FedEx (NYSE:FDX) and United Parcel Service (NYSE:UPS) changed the world by making rapid delivery of goods a reality. Demand for fast shipping has skyrocketed as e-commerce has grown, and both companies have worked hard to capture their fair share of the market. But which of these transportation giants' stock is likely to be the smarter investment under current conditions? Let's compare.
Valuation and stock performance
FedEx and UPS are in the same business, but their share prices have behaved quite differently over the past year. FedEx has shot higher by 34% since July 2016, while UPS has posted only a 3% rise over the same period.
Even with the big boost to its stock price, FedEx still looks like a better value using simple metrics. It currently trades at a trailing earnings multiple of 19, while UPS shares sit at 29 times trailing earnings. Even when you consider forecast earnings, FedEx retains an advantage: Its forward multiple of 14 is considerably below UPS' 17.5. Based on both stock momentum and valuation, FedEx looks like a more promising stock.
The story is much different on the dividend front. FedEx pays an inconsequential dividend that yields just 0.9% currently, whiile United Parcel Service's much stronger dividend yields close to 3% right now.
UPS prioritizes dividends as a key part of its strategy to return capital to shareholders. It pays out about 80% of its earnings in dividend distributions, compared to just 15% for FedEx. FedEx has begun an effort to narrow that gap over the past several years, taking its payout per share from $0.15 per share in 2014 to $0.50 currently. Yet given its more-dependable track record of growth in quarterly payments to shareholders, UPS remains the more solid pick for income investors.
Growth prospects and risks
Both FedEx and United Parcel Service have immense growth prospects, and they're working to take full advantage. FedEx's most recent results surprised investors with their strength, as the company took big steps toward integrating the recently acquired TNT Express business. The express delivery segment was once again the most important driver of profits for FedEx, reflecting the premium that customers are willing to pay for lightning-fast shipping. Yet the ground business contributed to its success during the quarter as well. FedEx expects double-digit growth in adjusted earnings per share in fiscal 2018, and investors are increasingly hopeful that major investments in restructuring, as well as the TNT acquisition, will start to pay off more clearly in the near future.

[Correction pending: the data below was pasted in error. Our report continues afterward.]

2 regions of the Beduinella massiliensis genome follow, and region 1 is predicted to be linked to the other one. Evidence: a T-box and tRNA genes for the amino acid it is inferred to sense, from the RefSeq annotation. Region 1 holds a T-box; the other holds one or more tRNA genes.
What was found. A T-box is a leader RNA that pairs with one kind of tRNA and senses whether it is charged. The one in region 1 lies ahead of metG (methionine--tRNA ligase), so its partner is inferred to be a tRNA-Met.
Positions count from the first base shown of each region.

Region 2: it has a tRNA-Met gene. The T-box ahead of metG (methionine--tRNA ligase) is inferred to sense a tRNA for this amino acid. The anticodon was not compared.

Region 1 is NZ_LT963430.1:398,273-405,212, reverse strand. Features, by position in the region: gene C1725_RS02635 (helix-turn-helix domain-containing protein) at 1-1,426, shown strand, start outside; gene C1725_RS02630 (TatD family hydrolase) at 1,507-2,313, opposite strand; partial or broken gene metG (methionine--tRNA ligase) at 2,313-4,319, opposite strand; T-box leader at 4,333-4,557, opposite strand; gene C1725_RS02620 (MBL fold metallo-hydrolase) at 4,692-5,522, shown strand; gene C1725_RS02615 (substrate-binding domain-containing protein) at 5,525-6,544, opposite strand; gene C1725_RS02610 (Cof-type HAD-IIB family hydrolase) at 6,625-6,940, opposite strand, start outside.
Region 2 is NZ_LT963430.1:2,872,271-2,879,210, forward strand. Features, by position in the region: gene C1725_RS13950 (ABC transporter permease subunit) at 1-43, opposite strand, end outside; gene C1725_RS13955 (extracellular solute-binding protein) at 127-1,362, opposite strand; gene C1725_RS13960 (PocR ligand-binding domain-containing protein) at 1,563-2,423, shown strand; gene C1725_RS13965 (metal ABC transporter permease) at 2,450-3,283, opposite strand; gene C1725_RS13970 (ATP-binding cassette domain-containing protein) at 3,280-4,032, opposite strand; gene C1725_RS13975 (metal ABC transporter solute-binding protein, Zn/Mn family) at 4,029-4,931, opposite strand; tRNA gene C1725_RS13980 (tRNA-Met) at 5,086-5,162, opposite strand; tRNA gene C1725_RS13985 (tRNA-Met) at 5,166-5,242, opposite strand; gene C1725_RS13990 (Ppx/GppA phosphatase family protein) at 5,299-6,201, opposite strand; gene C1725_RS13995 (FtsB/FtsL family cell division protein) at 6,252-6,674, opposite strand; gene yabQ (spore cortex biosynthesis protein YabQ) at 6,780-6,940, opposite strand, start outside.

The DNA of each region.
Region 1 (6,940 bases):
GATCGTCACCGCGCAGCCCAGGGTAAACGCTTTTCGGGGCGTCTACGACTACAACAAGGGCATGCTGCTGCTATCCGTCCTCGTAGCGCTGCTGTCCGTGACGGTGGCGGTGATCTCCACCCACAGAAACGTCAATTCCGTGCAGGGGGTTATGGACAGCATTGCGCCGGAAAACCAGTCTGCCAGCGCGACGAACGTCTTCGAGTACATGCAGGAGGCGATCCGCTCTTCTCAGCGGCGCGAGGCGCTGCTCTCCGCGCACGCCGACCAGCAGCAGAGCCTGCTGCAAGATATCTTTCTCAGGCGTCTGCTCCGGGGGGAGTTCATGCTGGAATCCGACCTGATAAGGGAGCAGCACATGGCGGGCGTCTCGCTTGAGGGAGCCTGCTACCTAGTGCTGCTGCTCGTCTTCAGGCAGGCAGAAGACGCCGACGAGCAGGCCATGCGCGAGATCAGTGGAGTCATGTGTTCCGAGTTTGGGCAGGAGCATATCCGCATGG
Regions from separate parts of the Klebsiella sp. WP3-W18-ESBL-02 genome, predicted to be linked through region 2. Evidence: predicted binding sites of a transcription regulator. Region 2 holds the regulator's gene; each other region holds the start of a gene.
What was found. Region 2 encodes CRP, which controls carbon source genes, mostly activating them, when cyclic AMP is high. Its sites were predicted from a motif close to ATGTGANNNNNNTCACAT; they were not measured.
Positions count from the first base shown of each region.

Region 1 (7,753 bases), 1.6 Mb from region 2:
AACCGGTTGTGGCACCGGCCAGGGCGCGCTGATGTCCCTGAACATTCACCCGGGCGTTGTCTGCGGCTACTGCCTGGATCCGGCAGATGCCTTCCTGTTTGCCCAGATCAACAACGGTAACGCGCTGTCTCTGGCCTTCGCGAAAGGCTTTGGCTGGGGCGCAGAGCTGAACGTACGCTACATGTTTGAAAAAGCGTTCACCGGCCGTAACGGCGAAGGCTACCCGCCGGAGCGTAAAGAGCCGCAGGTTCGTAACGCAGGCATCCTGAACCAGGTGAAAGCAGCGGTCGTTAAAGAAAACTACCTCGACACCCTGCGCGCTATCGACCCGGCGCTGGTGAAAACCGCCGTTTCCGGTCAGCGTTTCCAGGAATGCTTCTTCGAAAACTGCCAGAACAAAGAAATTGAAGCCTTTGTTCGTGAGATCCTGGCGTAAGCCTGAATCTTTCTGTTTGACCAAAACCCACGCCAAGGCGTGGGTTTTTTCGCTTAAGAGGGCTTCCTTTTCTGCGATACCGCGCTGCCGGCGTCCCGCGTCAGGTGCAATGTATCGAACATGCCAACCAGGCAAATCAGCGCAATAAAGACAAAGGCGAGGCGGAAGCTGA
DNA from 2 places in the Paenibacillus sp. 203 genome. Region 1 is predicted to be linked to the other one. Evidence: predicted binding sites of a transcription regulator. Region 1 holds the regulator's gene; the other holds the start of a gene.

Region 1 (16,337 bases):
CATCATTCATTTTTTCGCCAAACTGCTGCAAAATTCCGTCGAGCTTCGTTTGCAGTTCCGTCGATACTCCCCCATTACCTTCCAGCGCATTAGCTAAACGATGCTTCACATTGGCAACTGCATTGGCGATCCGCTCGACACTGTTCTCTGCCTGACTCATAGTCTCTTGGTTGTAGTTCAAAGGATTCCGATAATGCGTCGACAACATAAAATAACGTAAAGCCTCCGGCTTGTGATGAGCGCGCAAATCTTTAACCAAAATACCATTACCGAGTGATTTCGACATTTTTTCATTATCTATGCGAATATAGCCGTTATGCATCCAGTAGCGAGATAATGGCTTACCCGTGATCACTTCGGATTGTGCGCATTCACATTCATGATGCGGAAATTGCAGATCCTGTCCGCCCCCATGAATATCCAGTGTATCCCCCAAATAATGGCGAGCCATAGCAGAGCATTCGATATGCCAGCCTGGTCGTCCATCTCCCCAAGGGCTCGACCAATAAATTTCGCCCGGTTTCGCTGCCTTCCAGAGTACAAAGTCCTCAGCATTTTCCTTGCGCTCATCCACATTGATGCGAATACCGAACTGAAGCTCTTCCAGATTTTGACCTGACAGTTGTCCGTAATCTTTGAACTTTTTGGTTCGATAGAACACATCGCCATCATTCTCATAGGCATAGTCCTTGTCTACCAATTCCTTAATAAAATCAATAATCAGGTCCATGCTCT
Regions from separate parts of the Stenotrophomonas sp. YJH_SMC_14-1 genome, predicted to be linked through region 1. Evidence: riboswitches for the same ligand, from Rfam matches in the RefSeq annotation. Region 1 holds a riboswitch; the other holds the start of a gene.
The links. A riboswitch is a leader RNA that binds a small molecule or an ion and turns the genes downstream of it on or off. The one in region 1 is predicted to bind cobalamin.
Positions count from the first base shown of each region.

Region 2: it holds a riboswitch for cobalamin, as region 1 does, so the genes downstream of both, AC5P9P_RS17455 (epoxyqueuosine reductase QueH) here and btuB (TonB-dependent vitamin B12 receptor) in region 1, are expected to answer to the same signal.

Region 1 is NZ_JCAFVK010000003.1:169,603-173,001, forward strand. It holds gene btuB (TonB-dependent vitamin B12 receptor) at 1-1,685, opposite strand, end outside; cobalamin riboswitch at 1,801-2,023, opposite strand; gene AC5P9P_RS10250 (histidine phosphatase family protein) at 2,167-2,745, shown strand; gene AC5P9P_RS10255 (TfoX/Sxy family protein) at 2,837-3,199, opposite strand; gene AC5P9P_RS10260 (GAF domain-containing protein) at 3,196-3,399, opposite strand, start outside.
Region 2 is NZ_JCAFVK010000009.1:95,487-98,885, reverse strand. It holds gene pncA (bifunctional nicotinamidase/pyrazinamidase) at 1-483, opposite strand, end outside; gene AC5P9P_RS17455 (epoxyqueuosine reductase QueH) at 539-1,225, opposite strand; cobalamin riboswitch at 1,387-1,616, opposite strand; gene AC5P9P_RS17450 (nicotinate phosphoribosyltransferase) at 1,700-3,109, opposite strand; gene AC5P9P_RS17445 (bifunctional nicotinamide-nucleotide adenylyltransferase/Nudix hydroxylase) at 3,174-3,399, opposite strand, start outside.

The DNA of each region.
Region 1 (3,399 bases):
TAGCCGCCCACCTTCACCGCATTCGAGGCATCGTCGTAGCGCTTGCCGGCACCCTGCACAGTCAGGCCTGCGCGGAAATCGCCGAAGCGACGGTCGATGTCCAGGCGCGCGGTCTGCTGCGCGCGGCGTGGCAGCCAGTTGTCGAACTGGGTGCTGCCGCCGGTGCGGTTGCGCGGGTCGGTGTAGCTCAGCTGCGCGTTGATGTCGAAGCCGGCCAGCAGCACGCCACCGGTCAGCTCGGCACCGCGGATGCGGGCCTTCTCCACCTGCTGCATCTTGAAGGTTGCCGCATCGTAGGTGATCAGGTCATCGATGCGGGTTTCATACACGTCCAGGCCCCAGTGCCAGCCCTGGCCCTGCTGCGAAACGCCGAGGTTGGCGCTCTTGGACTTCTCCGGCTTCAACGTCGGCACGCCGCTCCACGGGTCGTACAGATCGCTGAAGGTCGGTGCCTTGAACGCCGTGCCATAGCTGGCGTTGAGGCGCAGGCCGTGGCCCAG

For UPS, the first quarter delivered overall revenue growth of 6%, and sales gains in all of its segments and major product categories. Domestically, strong demand for e-commerce deliveries sent segment revenue higher by 5%, and the supply chain and freight business posted double-digit percentage sales gains. UPS has faced some margin issues, but efforts to strengthen pricing have the potential to offset adverse factors and keep the bottom line healthy. In the long run, UPS will have to show that its strategic moves will be worth their short-term cost.
Internet retail will drive much of the proximate growth for both FedEx and UPS; which one captures more of it will depend largely one which executes better. With its sharper focus on express delivery -- and its cheaper stock valuation -- FedEx looks like the better buy between the two right now, but United Parcel Service, too, will have plenty of opportunities to boost earnings and reward shareholders.